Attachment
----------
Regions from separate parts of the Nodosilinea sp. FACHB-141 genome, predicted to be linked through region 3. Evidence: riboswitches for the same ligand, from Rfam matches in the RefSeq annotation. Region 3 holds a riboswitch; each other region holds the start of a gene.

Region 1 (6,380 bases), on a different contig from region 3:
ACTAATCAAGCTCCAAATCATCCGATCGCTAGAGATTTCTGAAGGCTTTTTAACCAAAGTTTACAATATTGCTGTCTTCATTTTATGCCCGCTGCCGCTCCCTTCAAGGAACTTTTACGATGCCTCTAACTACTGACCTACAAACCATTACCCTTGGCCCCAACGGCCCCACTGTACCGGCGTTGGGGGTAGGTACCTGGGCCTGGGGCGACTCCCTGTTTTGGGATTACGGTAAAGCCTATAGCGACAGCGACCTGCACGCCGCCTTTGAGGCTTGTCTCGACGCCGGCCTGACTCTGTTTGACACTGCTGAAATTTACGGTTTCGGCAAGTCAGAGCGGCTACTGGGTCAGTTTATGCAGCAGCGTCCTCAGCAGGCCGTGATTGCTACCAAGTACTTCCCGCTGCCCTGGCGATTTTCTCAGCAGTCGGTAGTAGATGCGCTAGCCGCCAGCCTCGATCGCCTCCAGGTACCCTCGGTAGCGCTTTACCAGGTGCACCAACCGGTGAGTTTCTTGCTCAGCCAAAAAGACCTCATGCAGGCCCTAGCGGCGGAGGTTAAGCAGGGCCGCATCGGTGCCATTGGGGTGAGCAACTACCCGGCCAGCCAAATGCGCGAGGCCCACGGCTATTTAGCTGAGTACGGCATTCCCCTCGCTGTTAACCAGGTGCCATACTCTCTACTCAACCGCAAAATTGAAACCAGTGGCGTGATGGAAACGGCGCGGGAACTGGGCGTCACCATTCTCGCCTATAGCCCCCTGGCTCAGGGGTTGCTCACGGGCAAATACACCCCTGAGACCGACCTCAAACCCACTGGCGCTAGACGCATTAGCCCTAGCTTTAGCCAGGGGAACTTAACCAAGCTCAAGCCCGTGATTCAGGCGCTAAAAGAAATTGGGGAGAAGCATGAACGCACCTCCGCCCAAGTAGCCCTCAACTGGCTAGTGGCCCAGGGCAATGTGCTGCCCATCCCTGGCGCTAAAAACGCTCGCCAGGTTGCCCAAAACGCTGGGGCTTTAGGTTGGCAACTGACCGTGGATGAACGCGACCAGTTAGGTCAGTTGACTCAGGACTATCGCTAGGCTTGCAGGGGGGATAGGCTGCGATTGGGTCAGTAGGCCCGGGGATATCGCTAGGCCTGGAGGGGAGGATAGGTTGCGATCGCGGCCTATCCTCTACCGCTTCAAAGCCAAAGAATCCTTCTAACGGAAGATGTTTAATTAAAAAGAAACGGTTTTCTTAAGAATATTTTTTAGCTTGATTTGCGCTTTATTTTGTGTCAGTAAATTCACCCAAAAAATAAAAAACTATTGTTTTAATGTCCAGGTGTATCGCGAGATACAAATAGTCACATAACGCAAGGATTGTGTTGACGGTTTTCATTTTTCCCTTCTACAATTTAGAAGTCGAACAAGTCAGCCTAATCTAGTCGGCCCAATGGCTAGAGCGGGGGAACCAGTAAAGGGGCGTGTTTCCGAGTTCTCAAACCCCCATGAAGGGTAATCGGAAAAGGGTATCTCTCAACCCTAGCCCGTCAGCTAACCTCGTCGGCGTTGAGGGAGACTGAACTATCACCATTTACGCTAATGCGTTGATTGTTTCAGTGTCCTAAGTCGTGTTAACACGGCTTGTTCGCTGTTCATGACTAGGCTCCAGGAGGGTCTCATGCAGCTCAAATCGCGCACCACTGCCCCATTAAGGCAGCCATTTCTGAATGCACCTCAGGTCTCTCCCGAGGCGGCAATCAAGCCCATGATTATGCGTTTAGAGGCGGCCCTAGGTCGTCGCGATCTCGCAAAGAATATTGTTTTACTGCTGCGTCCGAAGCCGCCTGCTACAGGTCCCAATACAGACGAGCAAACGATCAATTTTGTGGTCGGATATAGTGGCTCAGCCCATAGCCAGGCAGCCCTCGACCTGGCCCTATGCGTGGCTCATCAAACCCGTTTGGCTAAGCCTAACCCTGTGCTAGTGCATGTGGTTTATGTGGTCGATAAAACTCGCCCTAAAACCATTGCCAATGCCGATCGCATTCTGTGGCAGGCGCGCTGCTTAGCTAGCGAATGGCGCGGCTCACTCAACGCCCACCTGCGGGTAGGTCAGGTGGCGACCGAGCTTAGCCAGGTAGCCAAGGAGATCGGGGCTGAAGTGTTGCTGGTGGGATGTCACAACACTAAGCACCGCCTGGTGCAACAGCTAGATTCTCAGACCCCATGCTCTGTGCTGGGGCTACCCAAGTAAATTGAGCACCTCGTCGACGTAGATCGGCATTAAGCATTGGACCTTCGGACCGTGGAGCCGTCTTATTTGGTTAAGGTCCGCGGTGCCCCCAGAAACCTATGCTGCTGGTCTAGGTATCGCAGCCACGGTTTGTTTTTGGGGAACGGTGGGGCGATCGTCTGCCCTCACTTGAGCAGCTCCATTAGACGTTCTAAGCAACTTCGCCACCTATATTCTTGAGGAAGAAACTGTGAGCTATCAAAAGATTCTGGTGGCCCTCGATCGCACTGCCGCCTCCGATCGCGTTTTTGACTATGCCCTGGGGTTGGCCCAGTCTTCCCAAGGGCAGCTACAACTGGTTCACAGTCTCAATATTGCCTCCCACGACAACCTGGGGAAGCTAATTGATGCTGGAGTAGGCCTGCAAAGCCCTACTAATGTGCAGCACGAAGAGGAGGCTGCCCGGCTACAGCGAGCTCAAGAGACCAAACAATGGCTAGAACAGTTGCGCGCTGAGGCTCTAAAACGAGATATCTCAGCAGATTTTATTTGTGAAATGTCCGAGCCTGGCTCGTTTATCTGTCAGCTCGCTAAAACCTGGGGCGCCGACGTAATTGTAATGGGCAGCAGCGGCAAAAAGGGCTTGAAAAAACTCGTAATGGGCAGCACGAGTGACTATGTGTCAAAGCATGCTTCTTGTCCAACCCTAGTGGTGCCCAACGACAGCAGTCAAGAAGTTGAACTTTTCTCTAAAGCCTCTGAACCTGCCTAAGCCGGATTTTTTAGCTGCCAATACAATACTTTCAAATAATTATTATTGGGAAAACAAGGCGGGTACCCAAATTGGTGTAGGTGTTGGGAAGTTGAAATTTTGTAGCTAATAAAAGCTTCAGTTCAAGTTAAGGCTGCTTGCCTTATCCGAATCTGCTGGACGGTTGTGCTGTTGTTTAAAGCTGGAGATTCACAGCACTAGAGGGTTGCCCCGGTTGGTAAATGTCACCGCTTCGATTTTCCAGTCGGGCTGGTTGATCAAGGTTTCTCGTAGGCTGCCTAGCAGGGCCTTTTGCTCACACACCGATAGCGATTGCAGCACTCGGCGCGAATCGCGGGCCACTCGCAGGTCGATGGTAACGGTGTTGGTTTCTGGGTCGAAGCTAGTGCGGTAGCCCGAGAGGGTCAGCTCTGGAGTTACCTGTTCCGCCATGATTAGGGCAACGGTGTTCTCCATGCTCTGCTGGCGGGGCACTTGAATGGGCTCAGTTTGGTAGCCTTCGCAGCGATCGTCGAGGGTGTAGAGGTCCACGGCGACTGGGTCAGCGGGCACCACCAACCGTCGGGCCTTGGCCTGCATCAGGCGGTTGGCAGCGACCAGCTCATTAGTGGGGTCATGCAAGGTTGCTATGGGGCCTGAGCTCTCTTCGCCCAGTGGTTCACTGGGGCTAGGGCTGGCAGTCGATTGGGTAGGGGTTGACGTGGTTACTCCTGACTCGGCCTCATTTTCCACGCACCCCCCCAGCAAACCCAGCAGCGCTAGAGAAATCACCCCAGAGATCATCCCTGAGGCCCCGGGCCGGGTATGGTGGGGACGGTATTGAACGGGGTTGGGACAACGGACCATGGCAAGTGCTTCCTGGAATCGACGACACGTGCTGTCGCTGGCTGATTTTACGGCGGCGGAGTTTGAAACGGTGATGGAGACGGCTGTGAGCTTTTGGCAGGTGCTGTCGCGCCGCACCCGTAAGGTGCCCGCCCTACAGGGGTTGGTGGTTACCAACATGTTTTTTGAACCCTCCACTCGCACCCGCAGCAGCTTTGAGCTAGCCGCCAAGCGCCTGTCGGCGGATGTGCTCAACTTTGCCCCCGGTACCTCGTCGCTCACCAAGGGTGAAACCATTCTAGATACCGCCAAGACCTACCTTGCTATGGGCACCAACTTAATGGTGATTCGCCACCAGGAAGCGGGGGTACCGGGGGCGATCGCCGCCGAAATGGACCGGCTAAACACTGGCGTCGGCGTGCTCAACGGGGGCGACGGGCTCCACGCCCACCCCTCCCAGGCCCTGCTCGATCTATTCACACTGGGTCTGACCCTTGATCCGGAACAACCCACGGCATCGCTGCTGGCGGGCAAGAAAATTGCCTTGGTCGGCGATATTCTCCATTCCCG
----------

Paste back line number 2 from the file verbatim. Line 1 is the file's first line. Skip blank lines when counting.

Region 1 (6,380 bases), on a different contig from region 3: